Mikael Salomon's miniseries adaptation of Robin Cook's 1977 thriller Coma concludes on A&E tonight (you can watch part one online now); Cook's novel was previously turned into a 1978 film written and directed by Michael Crichton.
Here's the New York Times's Neil Genzlinger on the "revisiting," which stars Six Feet Under's Lauren Ambrose as Susan Wheeler, "a medical student who while training at [a] hospital realizes that something nefarious is going on."
Forget what Bret Easton Ellis said before—as the Guardian's Ben Child explains, the author is now officially off the shortlist of screenwriters being considered to adapt E.L. James's Fifty Shades of Grey to the screen (a shortlist that does not include Jim Piddock, as BEE had previously indicated).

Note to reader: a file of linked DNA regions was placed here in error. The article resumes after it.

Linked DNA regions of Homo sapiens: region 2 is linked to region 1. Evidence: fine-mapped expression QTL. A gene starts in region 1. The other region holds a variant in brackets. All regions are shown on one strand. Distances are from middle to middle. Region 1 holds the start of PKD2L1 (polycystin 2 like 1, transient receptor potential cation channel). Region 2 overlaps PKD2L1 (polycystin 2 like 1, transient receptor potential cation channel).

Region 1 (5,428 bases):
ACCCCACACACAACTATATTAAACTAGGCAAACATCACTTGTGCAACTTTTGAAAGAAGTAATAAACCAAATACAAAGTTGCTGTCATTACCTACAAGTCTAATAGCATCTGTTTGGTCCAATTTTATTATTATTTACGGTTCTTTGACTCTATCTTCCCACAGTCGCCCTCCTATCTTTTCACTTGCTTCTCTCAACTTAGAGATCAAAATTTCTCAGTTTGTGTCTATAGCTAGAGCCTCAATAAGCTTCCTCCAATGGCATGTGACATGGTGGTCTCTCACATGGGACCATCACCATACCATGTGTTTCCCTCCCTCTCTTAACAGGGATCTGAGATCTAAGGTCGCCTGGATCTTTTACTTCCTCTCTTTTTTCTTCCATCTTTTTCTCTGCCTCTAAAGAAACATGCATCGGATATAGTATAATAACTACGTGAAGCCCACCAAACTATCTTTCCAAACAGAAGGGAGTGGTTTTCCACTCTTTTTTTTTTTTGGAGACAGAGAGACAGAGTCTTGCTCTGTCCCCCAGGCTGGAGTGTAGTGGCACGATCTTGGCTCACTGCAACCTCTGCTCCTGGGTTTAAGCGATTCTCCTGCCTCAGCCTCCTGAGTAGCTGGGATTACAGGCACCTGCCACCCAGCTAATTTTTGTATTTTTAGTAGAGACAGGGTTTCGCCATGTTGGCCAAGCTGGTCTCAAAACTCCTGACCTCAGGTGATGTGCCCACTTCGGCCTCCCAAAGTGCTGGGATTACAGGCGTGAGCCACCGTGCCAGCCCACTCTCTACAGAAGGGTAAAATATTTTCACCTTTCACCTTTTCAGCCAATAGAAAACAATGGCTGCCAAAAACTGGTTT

Among those in contention: Dan Fogelman (Crazy, Stupid, Love., Tangled, Bolt, Cars), Veena Sud (she of the much-reviled, now-cancelled The Killing remake), Karen Croner (One True Thing) and Kelly Marcel (of the also-cancelled Terra Nova).
Deadline's Nellie Andreeva reports that Steven Levitt and Stephen Dubner's Freakonomics will serve as inspiration for a new NBC drama called Pariah in which "the Mayor of San Diego appoints a rogue academic with no law enforcement background to run a task force using Freakonimics-inspired alternative methods of policing."
Freakonomics was previously adapted as an anthology documentary in 2010.